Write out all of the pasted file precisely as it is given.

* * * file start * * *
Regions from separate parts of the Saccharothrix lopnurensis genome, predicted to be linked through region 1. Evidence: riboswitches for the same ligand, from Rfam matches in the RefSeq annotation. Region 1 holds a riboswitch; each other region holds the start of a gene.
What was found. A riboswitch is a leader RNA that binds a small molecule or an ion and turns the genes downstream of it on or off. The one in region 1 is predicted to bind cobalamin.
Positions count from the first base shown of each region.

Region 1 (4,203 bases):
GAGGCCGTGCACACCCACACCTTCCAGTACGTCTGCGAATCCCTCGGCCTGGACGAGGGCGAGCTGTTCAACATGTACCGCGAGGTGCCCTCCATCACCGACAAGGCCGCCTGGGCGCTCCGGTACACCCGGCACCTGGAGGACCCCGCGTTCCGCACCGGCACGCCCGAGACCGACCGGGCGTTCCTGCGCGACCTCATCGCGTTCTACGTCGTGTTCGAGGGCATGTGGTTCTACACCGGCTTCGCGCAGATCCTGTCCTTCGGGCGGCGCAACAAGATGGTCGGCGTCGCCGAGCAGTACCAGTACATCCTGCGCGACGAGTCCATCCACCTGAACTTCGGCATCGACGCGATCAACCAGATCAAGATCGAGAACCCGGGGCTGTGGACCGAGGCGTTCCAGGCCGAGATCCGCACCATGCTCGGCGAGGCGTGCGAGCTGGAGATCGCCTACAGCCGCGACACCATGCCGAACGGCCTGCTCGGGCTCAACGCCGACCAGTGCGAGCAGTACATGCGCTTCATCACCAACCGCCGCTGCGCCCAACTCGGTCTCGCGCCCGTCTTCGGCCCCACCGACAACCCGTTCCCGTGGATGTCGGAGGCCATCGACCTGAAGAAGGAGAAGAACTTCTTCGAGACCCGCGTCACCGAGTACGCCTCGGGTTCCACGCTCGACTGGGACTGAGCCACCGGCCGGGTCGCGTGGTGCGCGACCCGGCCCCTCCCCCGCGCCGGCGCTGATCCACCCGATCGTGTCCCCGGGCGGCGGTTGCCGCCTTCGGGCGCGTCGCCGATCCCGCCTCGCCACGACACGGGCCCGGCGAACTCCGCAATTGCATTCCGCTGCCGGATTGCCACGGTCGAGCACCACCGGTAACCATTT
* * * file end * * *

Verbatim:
Regions from separate parts of the Saccharothrix lopnurensis genome, predicted to be linked through region 1. Evidence: riboswitches for the same ligand, from Rfam matches in the RefSeq annotation. Region 1 holds a riboswitch; each other region holds the start of a gene.
What was found. A riboswitch is a leader RNA that binds a small molecule or an ion and turns the genes downstream of it on or off. The one in region 1 is predicted to bind cobalamin.
Positions count from the first base shown of each region.

Region 1 (4,203 bases):
GAGGCCGTGCACACCCACACCTTCCAGTACGTCTGCGAATCCCTCGGCCTGGACGAGGGCGAGCTGTTCAACATGTACCGCGAGGTGCCCTCCATCACCGACAAGGCCGCCTGGGCGCTCCGGTACACCCGGCACCTGGAGGACCCCGCGTTCCGCACCGGCACGCCCGAGACCGACCGGGCGTTCCTGCGCGACCTCATCGCGTTCTACGTCGTGTTCGAGGGCATGTGGTTCTACACCGGCTTCGCGCAGATCCTGTCCTTCGGGCGGCGCAACAAGATGGTCGGCGTCGCCGAGCAGTACCAGTACATCCTGCGCGACGAGTCCATCCACCTGAACTTCGGCATCGACGCGATCAACCAGATCAAGATCGAGAACCCGGGGCTGTGGACCGAGGCGTTCCAGGCCGAGATCCGCACCATGCTCGGCGAGGCGTGCGAGCTGGAGATCGCCTACAGCCGCGACACCATGCCGAACGGCCTGCTCGGGCTCAACGCCGACCAGTGCGAGCAGTACATGCGCTTCATCACCAACCGCCGCTGCGCCCAACTCGGTCTCGCGCCCGTCTTCGGCCCCACCGACAACCCGTTCCCGTGGATGTCGGAGGCCATCGACCTGAAGAAGGAGAAGAACTTCTTCGAGACCCGCGTCACCGAGTACGCCTCGGGTTCCACGCTCGACTGGGACTGAGCCACCGGCCGGGTCGCGTGGTGCGCGACCCGGCCCCTCCCCCGCGCCGGCGCTGATCCACCCGATCGTGTCCCCGGGCGGCGGTTGCCGCCTTCGGGCGCGTCGCCGATCCCGCCTCGCCACGACACGGGCCCGGCGAACTCCGCAATTGCATTCCGCTGCCGGATTGCCACGGTCGAGCACCACCGGTAACCATTT